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Thursday, August 3, 2017

The Quakers Persevere

Salem Witch Trial - Google Image
Salem, a village in the Massachusetts Bay colony, is known for its infamous witch trials during the years of 1692 and 1693. More than 200 people were accused of being witches, and 20 were executed (including two dogs). Eventually, the Massachusetts Bay colony admitted the error in having these trials and compensated the families of those convicted. [1] 

Samuel Gaskill and his wife, Provided Southwick, my children’s 8th great-grandparents, lived in Salem at the time of the witch trials: They were Quakers. 

Quakers did not have the same religious beliefs as the Puritans, and it was not a crime to be a Quaker.  However, they were subjected to persecution and harassment – even to the extent of being considered heretics. Quakers could be flogged, branded, imprisoned, banished, or deported. They faced confiscation of all their property - both real and personal. One Quaker had his ear cut off. A few were executed for “ignoring and defying orders of banishment.” [2] This is the atmosphere in which Samuel and Provided lived - as did their parents.  

Samuel’s parents, Edward and Sarah Parker Gaskill (Gascoyne), emigrated from County Lancashire, England, in 1636, landing in Salem, Essex County, Province of Massachusetts Bay, a crown colony. Edward had a “10-acre lot in the Great Cove.” [3] Samuel was born in Salem, June 7, 1639, and died in Salem, October 6, 1720. He married Provided on October 30, 1662, in Salem. 

Provided’s parents, Lawrence and Cassandra Burnell Southwick, also from County Lancashire, England, landed in Salem about 1627. Provided was born on October 6, 1641, and died in Salem, December 4, 1727. 

The Quaker religion first appeared in England between the years of 1642-1651. So, it’s my thought that Samuel’s and Provided’s parents (my children's 9th great-grandparents) became Quakers after arriving in the Massachusetts Bay colony.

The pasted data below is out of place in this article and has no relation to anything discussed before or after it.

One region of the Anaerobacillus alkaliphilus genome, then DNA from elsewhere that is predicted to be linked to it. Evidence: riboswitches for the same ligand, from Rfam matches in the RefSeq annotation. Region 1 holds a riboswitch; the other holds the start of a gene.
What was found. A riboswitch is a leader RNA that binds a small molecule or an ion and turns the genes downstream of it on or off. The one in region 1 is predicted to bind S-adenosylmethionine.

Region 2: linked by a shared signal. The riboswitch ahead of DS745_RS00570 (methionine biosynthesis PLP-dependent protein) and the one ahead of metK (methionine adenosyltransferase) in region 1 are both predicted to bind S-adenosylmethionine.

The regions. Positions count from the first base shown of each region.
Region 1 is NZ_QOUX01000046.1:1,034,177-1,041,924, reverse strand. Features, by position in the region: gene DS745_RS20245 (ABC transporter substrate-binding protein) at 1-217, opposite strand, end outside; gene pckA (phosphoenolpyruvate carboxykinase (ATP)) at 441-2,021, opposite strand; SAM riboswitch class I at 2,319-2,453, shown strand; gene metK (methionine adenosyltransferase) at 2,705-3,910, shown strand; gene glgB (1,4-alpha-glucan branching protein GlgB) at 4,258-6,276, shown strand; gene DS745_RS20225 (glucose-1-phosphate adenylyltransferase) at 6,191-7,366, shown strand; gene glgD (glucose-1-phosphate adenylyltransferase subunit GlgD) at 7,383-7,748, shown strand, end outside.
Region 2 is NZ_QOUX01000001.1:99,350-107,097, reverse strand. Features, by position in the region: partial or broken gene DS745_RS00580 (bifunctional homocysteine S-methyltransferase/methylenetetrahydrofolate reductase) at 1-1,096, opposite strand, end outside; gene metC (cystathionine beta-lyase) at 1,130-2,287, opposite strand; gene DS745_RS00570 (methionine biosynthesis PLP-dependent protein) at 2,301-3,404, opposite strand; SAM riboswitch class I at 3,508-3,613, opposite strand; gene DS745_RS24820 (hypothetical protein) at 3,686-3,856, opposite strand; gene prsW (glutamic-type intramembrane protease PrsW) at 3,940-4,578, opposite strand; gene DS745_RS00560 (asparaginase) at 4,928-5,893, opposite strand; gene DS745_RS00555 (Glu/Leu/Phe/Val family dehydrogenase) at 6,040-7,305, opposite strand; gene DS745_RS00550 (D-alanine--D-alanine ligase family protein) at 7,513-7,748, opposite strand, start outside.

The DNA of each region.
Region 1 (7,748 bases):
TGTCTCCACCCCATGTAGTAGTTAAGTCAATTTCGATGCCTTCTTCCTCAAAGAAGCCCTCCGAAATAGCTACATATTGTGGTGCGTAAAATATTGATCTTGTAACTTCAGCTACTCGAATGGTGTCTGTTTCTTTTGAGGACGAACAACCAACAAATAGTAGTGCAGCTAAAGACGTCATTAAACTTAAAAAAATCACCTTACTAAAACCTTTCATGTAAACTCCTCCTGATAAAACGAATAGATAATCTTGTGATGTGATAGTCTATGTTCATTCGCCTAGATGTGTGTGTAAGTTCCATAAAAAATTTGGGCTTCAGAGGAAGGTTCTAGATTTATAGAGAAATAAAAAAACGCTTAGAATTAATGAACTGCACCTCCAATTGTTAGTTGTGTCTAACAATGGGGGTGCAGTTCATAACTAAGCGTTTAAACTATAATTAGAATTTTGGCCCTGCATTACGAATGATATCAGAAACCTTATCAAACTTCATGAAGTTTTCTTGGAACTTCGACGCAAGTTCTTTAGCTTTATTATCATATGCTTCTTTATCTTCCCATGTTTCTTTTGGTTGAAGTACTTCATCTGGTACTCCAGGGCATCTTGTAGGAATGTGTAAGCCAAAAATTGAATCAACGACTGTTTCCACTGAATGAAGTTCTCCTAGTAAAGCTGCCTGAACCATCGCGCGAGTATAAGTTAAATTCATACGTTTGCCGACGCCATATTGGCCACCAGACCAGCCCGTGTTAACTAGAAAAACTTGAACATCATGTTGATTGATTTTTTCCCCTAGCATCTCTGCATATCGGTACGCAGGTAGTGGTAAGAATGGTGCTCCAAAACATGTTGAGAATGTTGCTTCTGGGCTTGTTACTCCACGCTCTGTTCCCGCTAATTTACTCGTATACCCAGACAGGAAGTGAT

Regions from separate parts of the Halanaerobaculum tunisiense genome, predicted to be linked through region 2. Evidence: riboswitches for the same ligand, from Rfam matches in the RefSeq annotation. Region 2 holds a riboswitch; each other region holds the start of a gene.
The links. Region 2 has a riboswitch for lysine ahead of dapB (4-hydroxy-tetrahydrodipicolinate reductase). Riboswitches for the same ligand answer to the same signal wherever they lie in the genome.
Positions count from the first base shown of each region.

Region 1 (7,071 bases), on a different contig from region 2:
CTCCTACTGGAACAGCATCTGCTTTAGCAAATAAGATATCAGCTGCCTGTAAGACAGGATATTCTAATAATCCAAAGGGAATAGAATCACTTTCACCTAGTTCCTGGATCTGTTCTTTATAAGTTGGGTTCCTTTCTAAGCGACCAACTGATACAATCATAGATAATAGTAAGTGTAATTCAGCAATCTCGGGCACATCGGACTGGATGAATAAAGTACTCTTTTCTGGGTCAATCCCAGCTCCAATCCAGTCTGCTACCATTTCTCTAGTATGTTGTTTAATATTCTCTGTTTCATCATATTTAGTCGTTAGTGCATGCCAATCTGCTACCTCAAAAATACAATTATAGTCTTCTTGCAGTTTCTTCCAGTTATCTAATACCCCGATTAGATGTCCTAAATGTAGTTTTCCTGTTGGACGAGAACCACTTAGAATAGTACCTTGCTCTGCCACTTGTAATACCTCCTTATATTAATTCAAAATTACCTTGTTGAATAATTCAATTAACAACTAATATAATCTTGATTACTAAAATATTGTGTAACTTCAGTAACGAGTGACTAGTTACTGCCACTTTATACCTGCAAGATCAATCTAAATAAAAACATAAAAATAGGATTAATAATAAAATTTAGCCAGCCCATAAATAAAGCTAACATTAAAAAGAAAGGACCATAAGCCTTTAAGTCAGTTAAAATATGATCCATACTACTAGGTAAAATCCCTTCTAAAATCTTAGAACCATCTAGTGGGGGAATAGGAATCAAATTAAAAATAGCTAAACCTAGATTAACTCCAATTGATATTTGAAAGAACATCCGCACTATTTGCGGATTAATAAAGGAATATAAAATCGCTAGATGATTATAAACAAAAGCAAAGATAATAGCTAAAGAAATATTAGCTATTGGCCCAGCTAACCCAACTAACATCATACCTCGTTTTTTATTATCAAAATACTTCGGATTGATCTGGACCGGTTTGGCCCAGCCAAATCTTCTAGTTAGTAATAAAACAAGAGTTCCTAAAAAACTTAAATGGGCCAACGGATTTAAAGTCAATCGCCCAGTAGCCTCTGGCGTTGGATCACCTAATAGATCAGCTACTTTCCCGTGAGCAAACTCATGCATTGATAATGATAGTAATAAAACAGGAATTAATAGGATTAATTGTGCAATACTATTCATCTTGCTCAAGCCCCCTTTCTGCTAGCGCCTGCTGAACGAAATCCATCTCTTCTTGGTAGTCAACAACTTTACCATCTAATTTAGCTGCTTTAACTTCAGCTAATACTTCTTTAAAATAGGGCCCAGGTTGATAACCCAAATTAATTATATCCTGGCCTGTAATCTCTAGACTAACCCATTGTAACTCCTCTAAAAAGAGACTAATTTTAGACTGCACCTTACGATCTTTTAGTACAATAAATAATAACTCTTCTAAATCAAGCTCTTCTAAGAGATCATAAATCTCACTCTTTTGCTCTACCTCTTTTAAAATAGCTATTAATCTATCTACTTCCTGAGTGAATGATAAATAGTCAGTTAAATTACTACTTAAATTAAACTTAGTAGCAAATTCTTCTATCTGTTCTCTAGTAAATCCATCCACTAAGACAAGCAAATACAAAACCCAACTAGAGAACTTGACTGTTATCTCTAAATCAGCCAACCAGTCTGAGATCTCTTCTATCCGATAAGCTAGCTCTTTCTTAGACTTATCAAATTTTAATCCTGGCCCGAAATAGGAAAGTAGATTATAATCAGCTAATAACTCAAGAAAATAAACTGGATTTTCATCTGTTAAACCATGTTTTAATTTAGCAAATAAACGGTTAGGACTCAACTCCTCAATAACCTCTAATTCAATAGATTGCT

Lawrence and Cassandra Southwick were persecuted by John Endicott, Governor of Massachusetts,
Southwick Home/Google Images
for their religious beliefs. Even though it was not a crime to be a Quaker, it was a crime to not attend church, to not observe the Sabbath, to not pay tithes, to criticize the government’s cruelty.

John Endicott/Google Image
The Southwicks suffered: [1] In 1657, Cassandra was jailed for seven weeks and fined 40 shillings. [2] In 1658, Lawrence and Cassandra, and a son Josiah, were jailed for 20 weeks for being Quakers. [3] In 1659, Provided and a brother Daniel were sentenced to be sold as slaves in the Barbados Islands for unpaid fines relating to being Quakers and non-attendance at church. Fortunately, the sentence was not carried out. However, the entire family agreed to leave Salem and went to Shelter Island, New York, where Lawrence and Cassandra died the following year in 1660 within three days of each other. [4] 

Fast forward to 1692. A woman, Abigail Soames, lived with Samuel and Provided. She may have been a relative or a friend; however, she was also a Quaker and per her examination in court, had been bedridden for a year. A warrant for her arrest was issued on May 13, 1692; she was described as a “. . . Single Woman, now Living at the house of Sam’l Gaskill in Salem; who stand accused of Sundry acts of Witchcraft donne or Committed by her Lately on the Body of Mary Warren. . . .” 

Despite all that happened to the Gaskills and the Southwicks, Samuel and Provided remained steadfast in their religious beliefs. When John Procter, the first white male to be accused of witchcraft in 1692 and his wife, Elizabeth, were jailed, Samuel and Provided were among many who signed a petition asking that they be released from jail. [5] 

When I first discovered the story of Samuel and Provided and what the Quakers had to endure in the Massachusetts Bay colony, I was both amazed and appalled. It’s hard to believe what our ancestors had to endure; but I am grateful they surmounted their difficulties and perservered.

[1] Blumberg, J. (2007, October 23). A Brief History of the Salem Witch Trials: One town’s strange journey from paranoia to pardon. Retrieved August 3, 2017, from http://www.smithsonian.com
[2] Mullet, Michael (2004). Curwen, Thomas (c. 1610-1689). Retrieved August 3, 2017, from http://www.oxforddnb.com
[3] Anderson, R. C. (2013). The Great Migration: Immigrants to New England, 1634-1635. Retrieved August 3, 2017, from http://www.ancestry.com
[4] Caller, James Moore (2005). Genealogy of the Descendants of Lawrence and Cassandra Southwick of Salem, Mass.: the original emigrants, and the ancestors of the families who have since born his name. Retrieved August 3, 2017, from http://www.ancestry.com
[5] Benjamin Ray and The Rector and Visitors of the University of Virginia (2002). The Salem witchcraft papers, Volume 3: Verbatim transcripts of the legal documents of the Salem witchcraft outbreak of 1692. Retrieved August 3, 2017, from http://salem.lib.virginia.eduss

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